While some players might be genuinely adored by everyone most Rock Gods will probably go through something like the real world small band syndrome. You start off playing in front of small audiences packed with your mates. You get really over-hyped. You play in front of a big crowd and they are luke-warm. You fade back into obscurity.
Class: The Fashion Designer
This class gets its own special application like MS Paint but for fashion design. Otherwise very much like the artist.
Secondary class: The King
Politics is a disguised democracy.
The way this works in once every three months players are invited to Cheer for Their King. Players turn up to a big parade and vote for who they want to be King. If the current King wins the game launches a zone-wide cutscene of wild popular acclaim.
Any character of any class can run for office in three-monthly elections. The winner retains full class abilities and also becomes King.
Kings can cause NPC guards in their kingdom to aggro other players. They can have guards kill or capture players.
Royal consent is required before new buildings are placed in the Kingdom.
Kings can also set a tax rate, up to 99%.
After three months a player election happens. If a King loses an election there is a zone-wide cut-scene where the current King is dragged by cheering peasants to a guillotine and decapitated. The winner of the election then becomes the new King.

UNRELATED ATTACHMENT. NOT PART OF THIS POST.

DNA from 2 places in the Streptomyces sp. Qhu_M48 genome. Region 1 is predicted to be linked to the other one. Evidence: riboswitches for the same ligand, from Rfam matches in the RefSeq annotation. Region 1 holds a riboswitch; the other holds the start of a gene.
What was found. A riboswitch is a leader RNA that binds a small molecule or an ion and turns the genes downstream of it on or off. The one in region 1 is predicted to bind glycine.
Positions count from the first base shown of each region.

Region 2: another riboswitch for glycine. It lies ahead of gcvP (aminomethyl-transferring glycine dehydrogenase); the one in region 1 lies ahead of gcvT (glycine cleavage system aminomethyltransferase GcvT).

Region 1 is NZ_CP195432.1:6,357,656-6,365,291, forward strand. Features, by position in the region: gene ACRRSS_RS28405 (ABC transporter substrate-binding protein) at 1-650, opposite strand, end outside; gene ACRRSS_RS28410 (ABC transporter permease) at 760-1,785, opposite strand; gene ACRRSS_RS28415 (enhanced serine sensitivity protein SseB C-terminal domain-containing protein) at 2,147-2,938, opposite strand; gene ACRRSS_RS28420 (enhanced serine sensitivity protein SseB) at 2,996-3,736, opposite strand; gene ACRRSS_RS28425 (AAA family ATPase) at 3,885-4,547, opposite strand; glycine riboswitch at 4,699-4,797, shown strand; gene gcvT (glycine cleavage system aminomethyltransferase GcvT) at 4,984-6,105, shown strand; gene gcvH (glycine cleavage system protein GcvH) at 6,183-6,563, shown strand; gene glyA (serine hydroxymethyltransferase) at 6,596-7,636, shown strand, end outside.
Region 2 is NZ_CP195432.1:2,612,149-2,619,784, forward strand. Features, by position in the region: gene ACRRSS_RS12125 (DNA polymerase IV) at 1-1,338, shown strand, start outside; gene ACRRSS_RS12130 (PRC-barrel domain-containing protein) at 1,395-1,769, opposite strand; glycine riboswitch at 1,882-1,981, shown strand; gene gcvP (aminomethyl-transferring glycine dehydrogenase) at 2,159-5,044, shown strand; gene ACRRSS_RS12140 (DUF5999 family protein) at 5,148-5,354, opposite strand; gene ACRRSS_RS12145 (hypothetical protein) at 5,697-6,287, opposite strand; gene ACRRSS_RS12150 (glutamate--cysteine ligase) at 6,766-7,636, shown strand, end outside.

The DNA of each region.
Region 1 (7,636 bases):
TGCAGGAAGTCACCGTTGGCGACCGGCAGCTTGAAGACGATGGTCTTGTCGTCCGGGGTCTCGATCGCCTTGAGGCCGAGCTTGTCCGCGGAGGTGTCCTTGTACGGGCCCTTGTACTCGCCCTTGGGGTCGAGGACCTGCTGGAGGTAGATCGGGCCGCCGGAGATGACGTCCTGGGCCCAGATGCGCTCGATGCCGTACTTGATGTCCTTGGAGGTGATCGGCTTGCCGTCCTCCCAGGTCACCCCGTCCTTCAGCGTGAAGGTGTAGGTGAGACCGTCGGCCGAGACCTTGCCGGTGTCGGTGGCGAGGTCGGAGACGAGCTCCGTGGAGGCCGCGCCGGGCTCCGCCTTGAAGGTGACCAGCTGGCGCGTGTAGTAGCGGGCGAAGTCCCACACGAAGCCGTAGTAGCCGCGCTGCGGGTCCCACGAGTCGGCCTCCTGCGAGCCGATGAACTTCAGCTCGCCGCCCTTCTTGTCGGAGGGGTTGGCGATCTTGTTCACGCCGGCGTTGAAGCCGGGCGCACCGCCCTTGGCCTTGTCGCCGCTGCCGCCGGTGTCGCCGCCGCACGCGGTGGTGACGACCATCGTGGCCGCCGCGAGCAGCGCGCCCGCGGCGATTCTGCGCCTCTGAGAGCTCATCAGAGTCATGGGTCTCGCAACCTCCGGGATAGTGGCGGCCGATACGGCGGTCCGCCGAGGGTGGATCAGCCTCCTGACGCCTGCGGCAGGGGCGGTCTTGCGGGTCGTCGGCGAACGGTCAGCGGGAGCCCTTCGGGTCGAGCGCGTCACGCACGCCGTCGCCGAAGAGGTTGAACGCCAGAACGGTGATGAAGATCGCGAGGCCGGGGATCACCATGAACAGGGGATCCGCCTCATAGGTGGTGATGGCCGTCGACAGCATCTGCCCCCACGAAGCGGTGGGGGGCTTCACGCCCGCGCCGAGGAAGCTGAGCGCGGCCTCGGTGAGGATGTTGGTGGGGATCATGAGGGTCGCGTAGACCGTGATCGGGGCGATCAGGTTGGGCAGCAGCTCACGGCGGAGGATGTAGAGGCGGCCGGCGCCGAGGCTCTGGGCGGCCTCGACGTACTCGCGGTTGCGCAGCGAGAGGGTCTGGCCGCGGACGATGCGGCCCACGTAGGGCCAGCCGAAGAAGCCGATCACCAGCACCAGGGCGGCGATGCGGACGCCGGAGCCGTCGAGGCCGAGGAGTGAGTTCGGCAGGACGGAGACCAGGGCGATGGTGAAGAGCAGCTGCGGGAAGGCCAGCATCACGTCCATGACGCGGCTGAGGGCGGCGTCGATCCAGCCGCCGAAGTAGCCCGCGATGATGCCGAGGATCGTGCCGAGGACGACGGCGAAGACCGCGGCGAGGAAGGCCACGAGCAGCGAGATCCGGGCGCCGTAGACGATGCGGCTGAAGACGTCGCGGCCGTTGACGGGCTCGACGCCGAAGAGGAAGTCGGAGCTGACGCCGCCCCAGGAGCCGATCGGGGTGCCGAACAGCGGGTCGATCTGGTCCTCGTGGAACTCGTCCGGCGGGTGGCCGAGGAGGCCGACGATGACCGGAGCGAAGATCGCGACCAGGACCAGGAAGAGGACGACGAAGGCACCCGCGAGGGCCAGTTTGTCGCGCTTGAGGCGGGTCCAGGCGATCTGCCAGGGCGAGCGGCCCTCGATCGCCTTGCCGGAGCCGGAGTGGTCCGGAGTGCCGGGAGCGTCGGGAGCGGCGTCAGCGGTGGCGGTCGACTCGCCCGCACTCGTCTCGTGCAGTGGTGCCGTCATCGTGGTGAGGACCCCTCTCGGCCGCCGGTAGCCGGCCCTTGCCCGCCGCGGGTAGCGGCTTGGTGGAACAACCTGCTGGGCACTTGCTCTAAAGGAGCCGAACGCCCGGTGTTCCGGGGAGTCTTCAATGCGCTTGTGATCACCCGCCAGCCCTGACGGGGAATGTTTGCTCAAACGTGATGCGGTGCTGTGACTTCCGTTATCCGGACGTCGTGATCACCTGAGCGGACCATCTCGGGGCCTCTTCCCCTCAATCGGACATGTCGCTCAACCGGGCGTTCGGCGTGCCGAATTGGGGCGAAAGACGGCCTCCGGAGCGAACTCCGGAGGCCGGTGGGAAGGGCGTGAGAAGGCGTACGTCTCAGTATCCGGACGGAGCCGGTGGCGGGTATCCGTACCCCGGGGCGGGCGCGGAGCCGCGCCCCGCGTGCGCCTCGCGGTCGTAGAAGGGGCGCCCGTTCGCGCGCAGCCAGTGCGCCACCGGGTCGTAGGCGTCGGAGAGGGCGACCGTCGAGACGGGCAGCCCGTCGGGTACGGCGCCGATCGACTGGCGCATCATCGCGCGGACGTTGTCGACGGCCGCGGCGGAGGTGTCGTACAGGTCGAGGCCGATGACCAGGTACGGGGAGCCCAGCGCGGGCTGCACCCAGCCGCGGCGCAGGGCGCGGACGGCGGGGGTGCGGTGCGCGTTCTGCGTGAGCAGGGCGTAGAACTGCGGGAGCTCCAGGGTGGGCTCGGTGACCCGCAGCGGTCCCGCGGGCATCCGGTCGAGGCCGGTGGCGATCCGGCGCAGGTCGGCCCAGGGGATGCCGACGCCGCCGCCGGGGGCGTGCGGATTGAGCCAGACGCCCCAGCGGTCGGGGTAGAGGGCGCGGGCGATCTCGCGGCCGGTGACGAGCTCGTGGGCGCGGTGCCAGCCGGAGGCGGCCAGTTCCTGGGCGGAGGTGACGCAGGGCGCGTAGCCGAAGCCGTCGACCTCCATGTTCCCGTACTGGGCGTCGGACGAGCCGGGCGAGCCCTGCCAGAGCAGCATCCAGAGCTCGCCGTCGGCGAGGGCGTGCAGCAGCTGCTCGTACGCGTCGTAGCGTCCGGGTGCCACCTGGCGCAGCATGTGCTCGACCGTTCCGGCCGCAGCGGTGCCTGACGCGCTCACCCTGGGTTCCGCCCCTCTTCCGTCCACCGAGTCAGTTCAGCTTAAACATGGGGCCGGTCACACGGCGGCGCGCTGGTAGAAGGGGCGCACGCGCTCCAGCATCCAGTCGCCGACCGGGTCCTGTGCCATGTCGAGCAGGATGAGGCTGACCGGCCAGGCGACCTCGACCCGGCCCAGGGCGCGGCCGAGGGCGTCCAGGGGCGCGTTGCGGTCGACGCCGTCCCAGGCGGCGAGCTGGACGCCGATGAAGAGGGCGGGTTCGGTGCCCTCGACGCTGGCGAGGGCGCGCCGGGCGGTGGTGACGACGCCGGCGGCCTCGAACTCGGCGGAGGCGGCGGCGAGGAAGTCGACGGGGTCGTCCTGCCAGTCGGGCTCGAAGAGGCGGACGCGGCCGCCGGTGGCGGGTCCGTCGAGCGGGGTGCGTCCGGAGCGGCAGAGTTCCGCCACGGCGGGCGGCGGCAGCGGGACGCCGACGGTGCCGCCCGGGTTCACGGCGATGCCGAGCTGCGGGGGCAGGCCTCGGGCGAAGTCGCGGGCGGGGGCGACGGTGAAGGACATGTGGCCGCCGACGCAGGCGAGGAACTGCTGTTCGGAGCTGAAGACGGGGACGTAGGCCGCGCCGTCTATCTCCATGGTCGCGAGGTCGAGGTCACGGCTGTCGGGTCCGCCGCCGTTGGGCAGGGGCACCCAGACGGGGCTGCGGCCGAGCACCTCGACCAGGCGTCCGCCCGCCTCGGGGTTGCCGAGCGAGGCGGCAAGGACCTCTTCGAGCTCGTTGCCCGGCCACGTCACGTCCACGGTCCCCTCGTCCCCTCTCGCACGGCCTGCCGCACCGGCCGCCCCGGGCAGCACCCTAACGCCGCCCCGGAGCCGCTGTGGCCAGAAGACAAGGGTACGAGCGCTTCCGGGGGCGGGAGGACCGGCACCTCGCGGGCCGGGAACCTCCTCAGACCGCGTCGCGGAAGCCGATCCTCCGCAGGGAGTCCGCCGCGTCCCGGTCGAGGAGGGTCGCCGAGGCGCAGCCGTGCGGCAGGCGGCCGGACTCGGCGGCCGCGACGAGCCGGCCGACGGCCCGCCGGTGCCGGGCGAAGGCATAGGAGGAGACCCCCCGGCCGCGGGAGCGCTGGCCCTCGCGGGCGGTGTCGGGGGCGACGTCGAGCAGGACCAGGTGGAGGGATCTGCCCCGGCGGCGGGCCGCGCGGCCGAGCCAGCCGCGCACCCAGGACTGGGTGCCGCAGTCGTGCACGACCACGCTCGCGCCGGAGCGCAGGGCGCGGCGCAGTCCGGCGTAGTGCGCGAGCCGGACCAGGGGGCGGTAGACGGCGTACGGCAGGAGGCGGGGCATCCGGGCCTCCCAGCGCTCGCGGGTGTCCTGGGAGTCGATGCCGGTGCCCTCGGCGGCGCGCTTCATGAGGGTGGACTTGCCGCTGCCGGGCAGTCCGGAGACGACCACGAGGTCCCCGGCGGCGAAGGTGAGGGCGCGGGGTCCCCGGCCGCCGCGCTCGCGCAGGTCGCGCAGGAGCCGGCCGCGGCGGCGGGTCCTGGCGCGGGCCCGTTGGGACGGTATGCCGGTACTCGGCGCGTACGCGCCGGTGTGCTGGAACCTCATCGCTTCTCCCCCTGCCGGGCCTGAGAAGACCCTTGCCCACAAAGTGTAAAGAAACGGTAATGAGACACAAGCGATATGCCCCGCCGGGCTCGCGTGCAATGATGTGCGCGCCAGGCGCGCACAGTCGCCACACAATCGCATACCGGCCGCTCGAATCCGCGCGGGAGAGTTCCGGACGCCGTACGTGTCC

Example of play
A band of Outlaws is having a fine old time ganking and murdering. The local town collapses as non-outlaw players flee and the outlaws have the numbers to vote their leader Zogg the Black to the Crown.
King Zogg is ambitious. His outlaws have rubbish armour, just looting what they find and pretty rubbish weapons. He has captured two player weaponsmiths in the takeover. One of them is happy to work for the outlaws. The other has been coerced into working for them by King Zogg assuring him that any where in the world he goes he will be hunted down and murdered if he tries to leave. He could just not log on but the player finds the situation interesting in a soap box kind of way and figures he'll get plenty of exp in the short term and his freedom in the long term. He stays on as an unwilling prisoner of the Outlaws rather than leave and get killed, permanently losing his rather advanced character.
The outlaws daringly capture a caravan of iron and bring it back to town. This has certain political repercussions but the outlaws win the ensuing war and capture more non-outlaw players. King Zogg now presides over a thriving war economy and the outlaws are starting to look quite well-equipped. However three months has flown by and another election is looming.
Horrified King Zogg realises he actually has more non-outlaws than outlaws. He decides to ritually execture 20 non-outlaw players the night before the election warning his citizens that more executions will follow if anyone votes against him. (Incidentally getting a fat exp bonus in his primary class, outlaw, for 20 PKs).
The next day he wins the election unanimously and enjoys his wild popular acclaim.